HP 3PAR StoreServ PowerShell Toolkit Installation

HP recently released a PowerShell toolkit for the 3PAR StoreServ SAN. This is great news if you are familiar with the Microsoft PowerShell environment and wish to leverage it to manage your 3PAR arrays. Today I’m going to deploy the 3PAR PowerShell toolkit and demonstrate some of the commands that can be leveraged.


Download Details and System Requirements

The toolkit can be downloaded from the following link, note you will have to login with your HP account to gain access. The version currently available is 1.0 and we expect future updates to bring great functionality.


The following 3PAR operating system firmware versions are supported –

  • 3.1.1 (including all Major Updates)
  • 3.1.2 (including all Major Updates)
  • 3.1.3 (including all Major Updates)
  • 3.2.1 (including all Major Updates)

HP support the toolkit on the following Microsoft Windows operating systems –

  • Windows 7
  • Windows 7 SP1
  • Windows 8
  • Windows 8.1
  • Windows Server 2008 SP1
  • Windows Server 2008 R2
  • Windows Server 2008 R2 SP1
  • Windows Server 2012
  • Windows Server 2012 R2

Note – PowerShell version 2.0 and above are supported.


Toolkit Features

The HP documentation provides the following information with regard to the toolkit features –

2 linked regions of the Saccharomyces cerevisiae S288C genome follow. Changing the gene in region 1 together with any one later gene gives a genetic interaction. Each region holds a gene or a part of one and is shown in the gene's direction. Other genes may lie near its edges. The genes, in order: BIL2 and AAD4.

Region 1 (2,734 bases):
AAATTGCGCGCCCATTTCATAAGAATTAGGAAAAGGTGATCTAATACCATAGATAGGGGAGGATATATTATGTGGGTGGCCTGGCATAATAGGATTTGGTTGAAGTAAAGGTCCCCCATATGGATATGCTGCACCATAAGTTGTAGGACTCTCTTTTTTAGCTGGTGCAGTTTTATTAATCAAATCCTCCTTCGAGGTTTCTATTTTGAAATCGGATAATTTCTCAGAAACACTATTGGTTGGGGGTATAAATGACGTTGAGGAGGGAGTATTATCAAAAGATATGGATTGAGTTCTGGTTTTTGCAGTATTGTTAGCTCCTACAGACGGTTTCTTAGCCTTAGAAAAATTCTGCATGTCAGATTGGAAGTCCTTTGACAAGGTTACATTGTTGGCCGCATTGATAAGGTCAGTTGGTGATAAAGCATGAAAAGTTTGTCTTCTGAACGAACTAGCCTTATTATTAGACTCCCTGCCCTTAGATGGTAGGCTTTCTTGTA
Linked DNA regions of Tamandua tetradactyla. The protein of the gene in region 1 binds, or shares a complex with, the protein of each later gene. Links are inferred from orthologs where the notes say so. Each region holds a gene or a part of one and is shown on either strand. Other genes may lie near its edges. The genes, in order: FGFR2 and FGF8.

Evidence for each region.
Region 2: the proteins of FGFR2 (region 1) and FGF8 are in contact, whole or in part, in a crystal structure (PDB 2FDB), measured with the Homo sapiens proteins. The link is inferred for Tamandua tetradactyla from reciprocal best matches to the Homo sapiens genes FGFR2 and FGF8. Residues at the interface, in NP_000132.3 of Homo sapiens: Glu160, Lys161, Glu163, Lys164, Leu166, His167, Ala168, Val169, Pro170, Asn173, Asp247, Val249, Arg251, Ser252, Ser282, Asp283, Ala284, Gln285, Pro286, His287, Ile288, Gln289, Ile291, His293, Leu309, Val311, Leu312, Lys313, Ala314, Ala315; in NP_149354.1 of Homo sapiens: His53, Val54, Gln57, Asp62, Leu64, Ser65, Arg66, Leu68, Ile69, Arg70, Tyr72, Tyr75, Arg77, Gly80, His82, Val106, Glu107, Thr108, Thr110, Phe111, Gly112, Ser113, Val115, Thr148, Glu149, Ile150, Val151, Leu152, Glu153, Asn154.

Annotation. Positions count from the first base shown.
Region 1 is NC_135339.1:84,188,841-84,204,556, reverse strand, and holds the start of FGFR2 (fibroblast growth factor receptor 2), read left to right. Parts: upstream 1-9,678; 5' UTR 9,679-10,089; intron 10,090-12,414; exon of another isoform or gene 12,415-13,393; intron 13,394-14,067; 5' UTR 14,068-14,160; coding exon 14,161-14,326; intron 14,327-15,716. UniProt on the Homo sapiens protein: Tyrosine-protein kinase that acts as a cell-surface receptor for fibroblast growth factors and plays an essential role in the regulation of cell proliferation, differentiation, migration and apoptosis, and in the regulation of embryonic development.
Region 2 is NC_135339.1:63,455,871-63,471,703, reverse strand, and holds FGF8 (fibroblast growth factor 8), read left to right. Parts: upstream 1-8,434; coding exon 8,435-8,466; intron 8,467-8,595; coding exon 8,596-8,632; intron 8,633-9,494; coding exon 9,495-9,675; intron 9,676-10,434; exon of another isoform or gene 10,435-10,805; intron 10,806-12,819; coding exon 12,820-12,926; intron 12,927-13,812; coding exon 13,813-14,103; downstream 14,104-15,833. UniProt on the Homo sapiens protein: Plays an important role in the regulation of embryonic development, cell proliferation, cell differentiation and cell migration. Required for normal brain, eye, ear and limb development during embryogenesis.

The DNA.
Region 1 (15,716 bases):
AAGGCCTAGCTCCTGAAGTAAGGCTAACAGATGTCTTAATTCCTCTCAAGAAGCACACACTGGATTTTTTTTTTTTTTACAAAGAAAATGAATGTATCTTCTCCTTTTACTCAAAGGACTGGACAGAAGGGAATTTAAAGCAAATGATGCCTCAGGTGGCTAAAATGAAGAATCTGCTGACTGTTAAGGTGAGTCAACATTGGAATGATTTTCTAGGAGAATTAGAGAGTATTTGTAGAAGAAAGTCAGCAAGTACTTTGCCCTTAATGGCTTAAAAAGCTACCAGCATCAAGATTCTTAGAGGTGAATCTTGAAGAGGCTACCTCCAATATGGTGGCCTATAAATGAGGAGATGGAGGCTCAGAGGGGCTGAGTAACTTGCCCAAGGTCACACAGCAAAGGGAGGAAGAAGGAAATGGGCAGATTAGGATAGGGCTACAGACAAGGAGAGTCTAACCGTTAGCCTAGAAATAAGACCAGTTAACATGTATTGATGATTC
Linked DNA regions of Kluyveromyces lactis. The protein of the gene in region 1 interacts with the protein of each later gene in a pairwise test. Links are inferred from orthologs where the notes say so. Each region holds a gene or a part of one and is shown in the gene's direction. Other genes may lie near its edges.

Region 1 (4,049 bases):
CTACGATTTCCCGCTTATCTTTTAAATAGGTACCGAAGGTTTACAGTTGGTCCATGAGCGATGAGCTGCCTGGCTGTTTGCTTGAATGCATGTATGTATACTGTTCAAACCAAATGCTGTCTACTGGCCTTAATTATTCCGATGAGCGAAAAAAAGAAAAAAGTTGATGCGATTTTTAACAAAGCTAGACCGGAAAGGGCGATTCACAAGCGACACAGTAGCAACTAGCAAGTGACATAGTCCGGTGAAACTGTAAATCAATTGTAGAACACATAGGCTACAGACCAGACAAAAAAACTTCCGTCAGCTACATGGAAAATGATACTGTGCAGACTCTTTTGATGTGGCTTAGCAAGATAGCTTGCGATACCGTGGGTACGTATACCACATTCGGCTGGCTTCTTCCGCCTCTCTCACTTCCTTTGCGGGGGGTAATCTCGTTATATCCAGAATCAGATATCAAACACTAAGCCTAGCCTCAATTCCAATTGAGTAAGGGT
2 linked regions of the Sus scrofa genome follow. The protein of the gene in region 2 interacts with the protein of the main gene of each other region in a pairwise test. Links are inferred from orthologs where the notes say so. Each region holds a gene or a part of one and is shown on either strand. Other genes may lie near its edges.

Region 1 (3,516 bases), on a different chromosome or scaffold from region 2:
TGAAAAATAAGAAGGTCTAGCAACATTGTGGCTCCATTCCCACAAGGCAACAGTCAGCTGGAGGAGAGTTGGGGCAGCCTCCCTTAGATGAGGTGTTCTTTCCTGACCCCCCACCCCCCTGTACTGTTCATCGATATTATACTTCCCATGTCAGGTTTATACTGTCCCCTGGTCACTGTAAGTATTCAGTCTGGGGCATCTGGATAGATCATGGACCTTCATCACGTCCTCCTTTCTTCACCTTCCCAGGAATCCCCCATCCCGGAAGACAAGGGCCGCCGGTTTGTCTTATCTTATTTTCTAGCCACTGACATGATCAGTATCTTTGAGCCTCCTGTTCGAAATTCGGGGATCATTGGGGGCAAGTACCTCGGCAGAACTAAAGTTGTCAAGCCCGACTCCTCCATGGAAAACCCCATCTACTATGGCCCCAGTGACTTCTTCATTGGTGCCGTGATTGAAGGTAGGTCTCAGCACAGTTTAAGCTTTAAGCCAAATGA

The PowerShell Toolkit supports cmdlets, which are a wrapper around the native HP 3PAR StoreServ Storage CLI commands.

  • When a cmdlet is run, the following actions take place:
    • A secure connection to the HP 3PAR StoreServ Storage console is established over Secure Shell.
    • The native HP 3PAR StoreServ Storage CLI command and parameters are formed based on the PowerShell cmdlet and parameters.
    • The native HP 3PAR StoreServ Storage CLI command is executed.
  • The output of most of the cmdlets is returned as text.
  • The output of some of the cmdlets is returned as PowerShell objects. This output can be piped to other PowerShell cmdlets for search.

There are 36 cmdlets available in the current version of the toolkit covering the following –

  • Viewing and managing Common Provision Groups (CPG)
  • Viewing and managing Virtual Volumes
  • Viewing and managing Virtual Volume Sets
  • Viewing and managing Hosts
  • Viewing and managing Host Sets
  • Viewing and managing Virtual Logical Unit Number (vLUN)
  • Viewing and managing Physical copies
  • Viewing and managing Virtual copies (Snapshots)
  • Viewing and managing Ports
  • Viewing and managing Tasks

While the cmdlets don’t cover every function of the array we do have a good starting set which I am sure HP will expand in future releases.



Installation is fairly simple, obviously we first need to download a copy of the PowerShell toolkit from the HP website using the link at the top of this article.

Next we need to extract the zip file and then decide on whether we want the PowerShell modules to be available to just the currently logged on user or all users of the system.

Current User – Copy the folder ‘HP3PARPSToolkit’ to –

All Users – Copy the folder ‘HP3PARPSToolkit’ to –